A gene has been identified that is present in some patients with melanoma, which appears to make the tumor cells more resistant to treatment.
The gene, Tumor protein p63 (TP63), is unexpectedly expressed in a number of melanoma cases and correlates significantly with a worse prognosis and it is hoped this new understanding of what makes some melanoma cells so difficult to kill will help the development of new therapies.
Scientists at Queen Mary, University of London (UK) analyzed 156 melanoma tissue samples from 129 individuals for expression of the protein p63, which is encoded by the gene TP63. Overall, 19 recurrent melanoma samples and 56 metastatic melanoma tumor samples from 49 individuals, 22 males and 27 females, were analyzed. The median age at diagnosis was 60.6 years and the median follow up for this cohort was 1.52 years. The proportion of p63-positive tumors comprised 10/19 (53%) of recurrent tumors and 37/56 (66%) of metastatic tumors.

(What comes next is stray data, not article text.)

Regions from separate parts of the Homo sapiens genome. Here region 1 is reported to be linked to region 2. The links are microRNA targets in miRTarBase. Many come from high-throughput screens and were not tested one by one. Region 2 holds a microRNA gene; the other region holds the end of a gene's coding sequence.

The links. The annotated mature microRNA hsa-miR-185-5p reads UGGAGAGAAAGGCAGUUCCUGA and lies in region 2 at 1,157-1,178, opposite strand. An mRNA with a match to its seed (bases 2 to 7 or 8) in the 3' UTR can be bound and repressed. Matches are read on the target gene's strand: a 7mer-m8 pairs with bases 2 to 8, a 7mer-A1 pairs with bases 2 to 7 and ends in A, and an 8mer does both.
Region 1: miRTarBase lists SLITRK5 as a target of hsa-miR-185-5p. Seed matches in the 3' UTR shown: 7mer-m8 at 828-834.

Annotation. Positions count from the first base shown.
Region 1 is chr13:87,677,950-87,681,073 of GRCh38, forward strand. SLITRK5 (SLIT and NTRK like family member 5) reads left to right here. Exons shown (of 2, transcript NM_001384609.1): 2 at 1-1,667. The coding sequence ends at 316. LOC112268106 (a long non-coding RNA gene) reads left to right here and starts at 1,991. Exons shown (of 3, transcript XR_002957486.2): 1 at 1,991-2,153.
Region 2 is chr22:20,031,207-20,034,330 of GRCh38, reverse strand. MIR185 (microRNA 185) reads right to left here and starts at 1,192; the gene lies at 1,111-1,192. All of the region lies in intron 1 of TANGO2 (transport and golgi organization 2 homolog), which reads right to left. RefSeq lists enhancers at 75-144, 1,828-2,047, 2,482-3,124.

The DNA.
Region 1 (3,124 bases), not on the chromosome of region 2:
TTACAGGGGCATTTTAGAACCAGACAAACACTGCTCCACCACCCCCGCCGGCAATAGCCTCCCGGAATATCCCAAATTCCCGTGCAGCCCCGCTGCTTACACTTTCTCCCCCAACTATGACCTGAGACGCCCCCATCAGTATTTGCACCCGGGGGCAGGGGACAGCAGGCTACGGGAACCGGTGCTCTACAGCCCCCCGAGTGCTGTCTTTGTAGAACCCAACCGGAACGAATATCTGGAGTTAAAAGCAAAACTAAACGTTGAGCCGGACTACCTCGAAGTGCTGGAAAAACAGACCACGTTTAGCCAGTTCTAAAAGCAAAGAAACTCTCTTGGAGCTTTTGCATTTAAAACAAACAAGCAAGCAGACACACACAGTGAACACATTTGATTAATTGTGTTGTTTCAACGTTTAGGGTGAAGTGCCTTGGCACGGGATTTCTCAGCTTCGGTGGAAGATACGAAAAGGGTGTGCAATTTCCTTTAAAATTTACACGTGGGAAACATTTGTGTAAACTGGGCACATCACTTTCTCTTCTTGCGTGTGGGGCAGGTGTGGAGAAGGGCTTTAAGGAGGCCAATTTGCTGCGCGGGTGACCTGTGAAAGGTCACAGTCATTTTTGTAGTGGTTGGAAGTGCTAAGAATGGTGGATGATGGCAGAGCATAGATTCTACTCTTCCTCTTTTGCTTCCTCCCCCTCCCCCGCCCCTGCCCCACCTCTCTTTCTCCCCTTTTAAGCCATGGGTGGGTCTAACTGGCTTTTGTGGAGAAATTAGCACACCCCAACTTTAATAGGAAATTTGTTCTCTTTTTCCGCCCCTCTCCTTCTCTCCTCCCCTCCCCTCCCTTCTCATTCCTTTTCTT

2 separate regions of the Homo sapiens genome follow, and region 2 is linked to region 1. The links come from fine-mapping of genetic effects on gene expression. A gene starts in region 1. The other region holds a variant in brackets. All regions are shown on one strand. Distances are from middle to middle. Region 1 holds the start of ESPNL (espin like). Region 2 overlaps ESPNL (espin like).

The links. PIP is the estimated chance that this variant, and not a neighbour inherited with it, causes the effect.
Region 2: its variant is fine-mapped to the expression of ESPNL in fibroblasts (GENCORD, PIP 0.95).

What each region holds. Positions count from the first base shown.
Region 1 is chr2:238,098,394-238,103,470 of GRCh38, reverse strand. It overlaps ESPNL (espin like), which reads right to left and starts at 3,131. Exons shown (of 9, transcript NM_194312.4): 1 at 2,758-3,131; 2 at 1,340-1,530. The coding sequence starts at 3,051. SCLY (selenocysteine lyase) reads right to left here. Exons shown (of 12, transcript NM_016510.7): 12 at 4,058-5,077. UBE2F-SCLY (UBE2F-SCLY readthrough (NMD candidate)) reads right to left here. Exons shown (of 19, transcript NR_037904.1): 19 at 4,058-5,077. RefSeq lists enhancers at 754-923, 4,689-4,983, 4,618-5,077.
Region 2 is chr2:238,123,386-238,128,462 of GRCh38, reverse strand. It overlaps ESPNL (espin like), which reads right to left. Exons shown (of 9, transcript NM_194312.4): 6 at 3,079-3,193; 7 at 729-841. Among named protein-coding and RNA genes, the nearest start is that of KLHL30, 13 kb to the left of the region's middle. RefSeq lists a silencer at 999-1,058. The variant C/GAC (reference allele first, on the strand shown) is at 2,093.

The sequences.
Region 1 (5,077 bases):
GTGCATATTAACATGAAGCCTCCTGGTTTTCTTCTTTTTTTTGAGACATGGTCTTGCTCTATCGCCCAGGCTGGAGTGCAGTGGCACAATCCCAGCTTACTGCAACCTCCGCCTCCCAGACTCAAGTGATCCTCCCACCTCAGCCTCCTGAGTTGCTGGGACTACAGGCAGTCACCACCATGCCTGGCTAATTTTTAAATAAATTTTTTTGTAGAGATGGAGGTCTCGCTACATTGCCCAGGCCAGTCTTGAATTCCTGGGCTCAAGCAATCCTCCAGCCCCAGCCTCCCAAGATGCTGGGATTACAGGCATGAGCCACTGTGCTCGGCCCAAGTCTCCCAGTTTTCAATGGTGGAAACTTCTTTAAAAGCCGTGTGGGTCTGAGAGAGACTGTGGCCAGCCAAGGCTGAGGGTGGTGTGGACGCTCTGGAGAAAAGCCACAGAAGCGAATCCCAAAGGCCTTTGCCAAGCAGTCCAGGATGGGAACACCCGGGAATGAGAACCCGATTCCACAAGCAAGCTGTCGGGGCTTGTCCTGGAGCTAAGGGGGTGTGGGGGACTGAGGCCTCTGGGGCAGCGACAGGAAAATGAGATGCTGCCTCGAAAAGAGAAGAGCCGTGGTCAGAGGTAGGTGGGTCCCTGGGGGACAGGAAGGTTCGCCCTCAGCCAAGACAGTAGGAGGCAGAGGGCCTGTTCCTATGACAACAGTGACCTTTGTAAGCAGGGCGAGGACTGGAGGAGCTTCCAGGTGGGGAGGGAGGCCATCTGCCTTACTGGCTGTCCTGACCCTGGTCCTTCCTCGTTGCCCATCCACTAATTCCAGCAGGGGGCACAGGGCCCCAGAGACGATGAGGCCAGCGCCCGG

Overall mortality for recurrent and metastatic tumors was 45% and melanoma-specific mortality was 37%. Median age of death was 62.4 years with median time to death from first recurrence or metastases was 15 months. The number of cases of melanoma is rising faster than almost any other cancer and one of the main risk factors is ultraviolet light, which comes from the sun or sun beds [tanning bed]. While early-stage melanomas can often be removed by surgery, more advanced melanomas are much harder to treat.
Daniele Bergamaschi, PhD, a senior lecturer in cutaneous research at Queen Mary said, "For most patients where the melanoma has spread beyond the skin, there are few effective treatments and overall survival rates for this disease have not changed much over the past 30 years. To develop better treatments we need to understand the basic biology underpinning why these cells are so resistant to being killed."
Dr. Bergamaschi added, "We did not expect to find the TP63 gene expressed in melanoma. It is not usually found in the melanocytes (skin pigment cells), which are the cells from which melanomas develop. However, it appears in some cases this gene is turned on as the tumor forms, and when it does it is linked to a worse prognosis." The study was published on February 18, 2013, in the Journal of Experimental Medicine.
Queen Mary, University of London